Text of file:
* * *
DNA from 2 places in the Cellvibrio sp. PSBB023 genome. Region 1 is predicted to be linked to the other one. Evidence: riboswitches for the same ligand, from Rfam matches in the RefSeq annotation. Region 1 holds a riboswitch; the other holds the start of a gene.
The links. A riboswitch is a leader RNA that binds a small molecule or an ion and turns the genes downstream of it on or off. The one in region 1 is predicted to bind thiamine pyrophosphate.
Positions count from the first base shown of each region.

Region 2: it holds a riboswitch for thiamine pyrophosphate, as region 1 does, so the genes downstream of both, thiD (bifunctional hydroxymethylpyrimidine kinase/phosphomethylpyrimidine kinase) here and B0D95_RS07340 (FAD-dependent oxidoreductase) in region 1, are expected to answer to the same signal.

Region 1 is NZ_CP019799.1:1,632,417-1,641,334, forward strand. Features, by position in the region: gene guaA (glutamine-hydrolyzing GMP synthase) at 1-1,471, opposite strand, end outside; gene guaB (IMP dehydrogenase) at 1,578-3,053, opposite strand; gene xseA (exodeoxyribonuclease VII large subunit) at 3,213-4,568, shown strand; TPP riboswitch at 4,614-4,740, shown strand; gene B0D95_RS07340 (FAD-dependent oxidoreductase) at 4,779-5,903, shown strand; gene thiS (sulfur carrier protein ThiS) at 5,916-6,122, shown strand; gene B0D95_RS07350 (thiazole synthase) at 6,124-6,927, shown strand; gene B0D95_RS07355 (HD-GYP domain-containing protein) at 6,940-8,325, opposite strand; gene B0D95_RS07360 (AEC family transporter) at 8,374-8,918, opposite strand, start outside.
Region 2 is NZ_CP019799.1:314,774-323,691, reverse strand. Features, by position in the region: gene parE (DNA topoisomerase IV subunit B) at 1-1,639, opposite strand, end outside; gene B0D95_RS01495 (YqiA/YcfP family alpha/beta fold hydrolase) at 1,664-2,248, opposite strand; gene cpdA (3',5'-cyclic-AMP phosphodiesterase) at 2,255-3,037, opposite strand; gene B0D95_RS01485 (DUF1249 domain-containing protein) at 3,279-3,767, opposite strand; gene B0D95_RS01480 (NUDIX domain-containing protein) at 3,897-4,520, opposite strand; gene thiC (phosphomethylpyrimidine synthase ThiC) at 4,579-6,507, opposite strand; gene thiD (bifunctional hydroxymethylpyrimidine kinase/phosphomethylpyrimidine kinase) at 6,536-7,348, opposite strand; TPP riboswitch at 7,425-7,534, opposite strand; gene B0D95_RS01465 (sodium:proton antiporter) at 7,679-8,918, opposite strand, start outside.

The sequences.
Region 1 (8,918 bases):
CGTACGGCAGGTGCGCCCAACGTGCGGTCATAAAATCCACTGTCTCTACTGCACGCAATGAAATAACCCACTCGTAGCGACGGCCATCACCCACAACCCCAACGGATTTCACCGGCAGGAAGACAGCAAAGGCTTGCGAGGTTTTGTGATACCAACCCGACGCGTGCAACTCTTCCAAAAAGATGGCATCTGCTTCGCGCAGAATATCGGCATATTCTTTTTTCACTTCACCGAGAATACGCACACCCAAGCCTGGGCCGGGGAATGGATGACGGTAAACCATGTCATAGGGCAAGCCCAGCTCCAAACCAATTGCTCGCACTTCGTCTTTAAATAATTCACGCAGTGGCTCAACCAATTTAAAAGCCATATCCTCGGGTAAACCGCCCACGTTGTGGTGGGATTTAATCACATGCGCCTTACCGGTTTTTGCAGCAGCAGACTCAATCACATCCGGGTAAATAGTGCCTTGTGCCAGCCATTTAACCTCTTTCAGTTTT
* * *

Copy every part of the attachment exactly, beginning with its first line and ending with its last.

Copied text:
DNA from 2 places in the Cellvibrio sp. PSBB023 genome. Region 1 is predicted to be linked to the other one. Evidence: riboswitches for the same ligand, from Rfam matches in the RefSeq annotation. Region 1 holds a riboswitch; the other holds the start of a gene.
The links. A riboswitch is a leader RNA that binds a small molecule or an ion and turns the genes downstream of it on or off. The one in region 1 is predicted to bind thiamine pyrophosphate.
Positions count from the first base shown of each region.

Region 2: it holds a riboswitch for thiamine pyrophosphate, as region 1 does, so the genes downstream of both, thiD (bifunctional hydroxymethylpyrimidine kinase/phosphomethylpyrimidine kinase) here and B0D95_RS07340 (FAD-dependent oxidoreductase) in region 1, are expected to answer to the same signal.

Region 1 is NZ_CP019799.1:1,632,417-1,641,334, forward strand. Features, by position in the region: gene guaA (glutamine-hydrolyzing GMP synthase) at 1-1,471, opposite strand, end outside; gene guaB (IMP dehydrogenase) at 1,578-3,053, opposite strand; gene xseA (exodeoxyribonuclease VII large subunit) at 3,213-4,568, shown strand; TPP riboswitch at 4,614-4,740, shown strand; gene B0D95_RS07340 (FAD-dependent oxidoreductase) at 4,779-5,903, shown strand; gene thiS (sulfur carrier protein ThiS) at 5,916-6,122, shown strand; gene B0D95_RS07350 (thiazole synthase) at 6,124-6,927, shown strand; gene B0D95_RS07355 (HD-GYP domain-containing protein) at 6,940-8,325, opposite strand; gene B0D95_RS07360 (AEC family transporter) at 8,374-8,918, opposite strand, start outside.
Region 2 is NZ_CP019799.1:314,774-323,691, reverse strand. Features, by position in the region: gene parE (DNA topoisomerase IV subunit B) at 1-1,639, opposite strand, end outside; gene B0D95_RS01495 (YqiA/YcfP family alpha/beta fold hydrolase) at 1,664-2,248, opposite strand; gene cpdA (3',5'-cyclic-AMP phosphodiesterase) at 2,255-3,037, opposite strand; gene B0D95_RS01485 (DUF1249 domain-containing protein) at 3,279-3,767, opposite strand; gene B0D95_RS01480 (NUDIX domain-containing protein) at 3,897-4,520, opposite strand; gene thiC (phosphomethylpyrimidine synthase ThiC) at 4,579-6,507, opposite strand; gene thiD (bifunctional hydroxymethylpyrimidine kinase/phosphomethylpyrimidine kinase) at 6,536-7,348, opposite strand; TPP riboswitch at 7,425-7,534, opposite strand; gene B0D95_RS01465 (sodium:proton antiporter) at 7,679-8,918, opposite strand, start outside.

The sequences.
Region 1 (8,918 bases):
CGTACGGCAGGTGCGCCCAACGTGCGGTCATAAAATCCACTGTCTCTACTGCACGCAATGAAATAACCCACTCGTAGCGACGGCCATCACCCACAACCCCAACGGATTTCACCGGCAGGAAGACAGCAAAGGCTTGCGAGGTTTTGTGATACCAACCCGACGCGTGCAACTCTTCCAAAAAGATGGCATCTGCTTCGCGCAGAATATCGGCATATTCTTTTTTCACTTCACCGAGAATACGCACACCCAAGCCTGGGCCGGGGAATGGATGACGGTAAACCATGTCATAGGGCAAGCCCAGCTCCAAACCAATTGCTCGCACTTCGTCTTTAAATAATTCACGCAGTGGCTCAACCAATTTAAAAGCCATATCCTCGGGTAAACCGCCCACGTTGTGGTGGGATTTAATCACATGCGCCTTACCGGTTTTTGCAGCAGCAGACTCAATCACATCCGGGTAAATAGTGCCTTGTGCCAGCCATTTAACCTCTTTCAGTTTT